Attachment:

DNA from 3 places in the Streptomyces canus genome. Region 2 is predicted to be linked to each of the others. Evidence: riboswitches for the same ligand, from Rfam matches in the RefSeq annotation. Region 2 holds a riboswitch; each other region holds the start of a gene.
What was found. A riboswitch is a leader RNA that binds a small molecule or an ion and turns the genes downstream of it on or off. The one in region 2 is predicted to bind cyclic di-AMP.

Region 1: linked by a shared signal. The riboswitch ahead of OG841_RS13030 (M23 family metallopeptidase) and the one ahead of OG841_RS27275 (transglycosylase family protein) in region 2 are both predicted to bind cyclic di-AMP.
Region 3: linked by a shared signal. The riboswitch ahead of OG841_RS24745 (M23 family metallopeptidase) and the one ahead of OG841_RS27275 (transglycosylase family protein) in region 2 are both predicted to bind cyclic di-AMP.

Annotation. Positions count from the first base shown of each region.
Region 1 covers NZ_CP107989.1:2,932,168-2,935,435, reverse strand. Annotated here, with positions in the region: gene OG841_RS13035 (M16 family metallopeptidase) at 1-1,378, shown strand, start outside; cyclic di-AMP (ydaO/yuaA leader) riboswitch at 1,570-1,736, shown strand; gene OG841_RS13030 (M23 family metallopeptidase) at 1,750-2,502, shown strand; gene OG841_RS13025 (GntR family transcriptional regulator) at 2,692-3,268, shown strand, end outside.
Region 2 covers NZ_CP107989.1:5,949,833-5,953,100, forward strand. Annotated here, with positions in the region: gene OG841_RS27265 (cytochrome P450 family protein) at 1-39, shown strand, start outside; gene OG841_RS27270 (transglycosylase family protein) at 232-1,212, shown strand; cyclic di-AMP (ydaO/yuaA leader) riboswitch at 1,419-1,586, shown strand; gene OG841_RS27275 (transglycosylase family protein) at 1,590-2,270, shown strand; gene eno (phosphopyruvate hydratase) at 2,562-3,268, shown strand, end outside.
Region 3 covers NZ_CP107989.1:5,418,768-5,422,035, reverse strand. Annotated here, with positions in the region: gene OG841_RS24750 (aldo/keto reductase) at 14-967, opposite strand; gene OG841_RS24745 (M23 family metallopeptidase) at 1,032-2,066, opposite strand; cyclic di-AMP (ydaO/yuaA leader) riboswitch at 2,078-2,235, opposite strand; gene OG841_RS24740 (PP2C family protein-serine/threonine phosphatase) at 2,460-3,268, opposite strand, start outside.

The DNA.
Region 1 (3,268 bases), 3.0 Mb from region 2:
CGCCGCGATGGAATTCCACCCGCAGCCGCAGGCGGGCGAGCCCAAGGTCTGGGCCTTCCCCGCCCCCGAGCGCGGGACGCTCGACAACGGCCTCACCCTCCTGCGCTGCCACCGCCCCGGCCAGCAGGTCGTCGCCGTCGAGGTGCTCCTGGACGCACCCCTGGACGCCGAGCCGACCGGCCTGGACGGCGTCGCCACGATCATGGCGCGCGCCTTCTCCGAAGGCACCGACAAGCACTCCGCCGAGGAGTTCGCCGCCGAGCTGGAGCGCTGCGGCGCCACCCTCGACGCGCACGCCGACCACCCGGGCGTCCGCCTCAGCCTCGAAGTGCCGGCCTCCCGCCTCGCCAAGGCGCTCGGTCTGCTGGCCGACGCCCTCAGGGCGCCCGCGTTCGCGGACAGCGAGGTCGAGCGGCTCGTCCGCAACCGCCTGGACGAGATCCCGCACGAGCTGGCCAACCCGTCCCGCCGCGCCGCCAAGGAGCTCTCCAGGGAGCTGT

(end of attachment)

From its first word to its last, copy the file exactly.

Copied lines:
DNA from 3 places in the Streptomyces canus genome. Region 2 is predicted to be linked to each of the others. Evidence: riboswitches for the same ligand, from Rfam matches in the RefSeq annotation. Region 2 holds a riboswitch; each other region holds the start of a gene.
What was found. A riboswitch is a leader RNA that binds a small molecule or an ion and turns the genes downstream of it on or off. The one in region 2 is predicted to bind cyclic di-AMP.

Region 1: linked by a shared signal. The riboswitch ahead of OG841_RS13030 (M23 family metallopeptidase) and the one ahead of OG841_RS27275 (transglycosylase family protein) in region 2 are both predicted to bind cyclic di-AMP.
Region 3: linked by a shared signal. The riboswitch ahead of OG841_RS24745 (M23 family metallopeptidase) and the one ahead of OG841_RS27275 (transglycosylase family protein) in region 2 are both predicted to bind cyclic di-AMP.

Annotation. Positions count from the first base shown of each region.
Region 1 covers NZ_CP107989.1:2,932,168-2,935,435, reverse strand. Annotated here, with positions in the region: gene OG841_RS13035 (M16 family metallopeptidase) at 1-1,378, shown strand, start outside; cyclic di-AMP (ydaO/yuaA leader) riboswitch at 1,570-1,736, shown strand; gene OG841_RS13030 (M23 family metallopeptidase) at 1,750-2,502, shown strand; gene OG841_RS13025 (GntR family transcriptional regulator) at 2,692-3,268, shown strand, end outside.
Region 2 covers NZ_CP107989.1:5,949,833-5,953,100, forward strand. Annotated here, with positions in the region: gene OG841_RS27265 (cytochrome P450 family protein) at 1-39, shown strand, start outside; gene OG841_RS27270 (transglycosylase family protein) at 232-1,212, shown strand; cyclic di-AMP (ydaO/yuaA leader) riboswitch at 1,419-1,586, shown strand; gene OG841_RS27275 (transglycosylase family protein) at 1,590-2,270, shown strand; gene eno (phosphopyruvate hydratase) at 2,562-3,268, shown strand, end outside.
Region 3 covers NZ_CP107989.1:5,418,768-5,422,035, reverse strand. Annotated here, with positions in the region: gene OG841_RS24750 (aldo/keto reductase) at 14-967, opposite strand; gene OG841_RS24745 (M23 family metallopeptidase) at 1,032-2,066, opposite strand; cyclic di-AMP (ydaO/yuaA leader) riboswitch at 2,078-2,235, opposite strand; gene OG841_RS24740 (PP2C family protein-serine/threonine phosphatase) at 2,460-3,268, opposite strand, start outside.

The DNA.
Region 1 (3,268 bases), 3.0 Mb from region 2:
CGCCGCGATGGAATTCCACCCGCAGCCGCAGGCGGGCGAGCCCAAGGTCTGGGCCTTCCCCGCCCCCGAGCGCGGGACGCTCGACAACGGCCTCACCCTCCTGCGCTGCCACCGCCCCGGCCAGCAGGTCGTCGCCGTCGAGGTGCTCCTGGACGCACCCCTGGACGCCGAGCCGACCGGCCTGGACGGCGTCGCCACGATCATGGCGCGCGCCTTCTCCGAAGGCACCGACAAGCACTCCGCCGAGGAGTTCGCCGCCGAGCTGGAGCGCTGCGGCGCCACCCTCGACGCGCACGCCGACCACCCGGGCGTCCGCCTCAGCCTCGAAGTGCCGGCCTCCCGCCTCGCCAAGGCGCTCGGTCTGCTGGCCGACGCCCTCAGGGCGCCCGCGTTCGCGGACAGCGAGGTCGAGCGGCTCGTCCGCAACCGCCTGGACGAGATCCCGCACGAGCTGGCCAACCCGTCCCGCCGCGCCGCCAAGGAGCTCTCCAGGGAGCTGT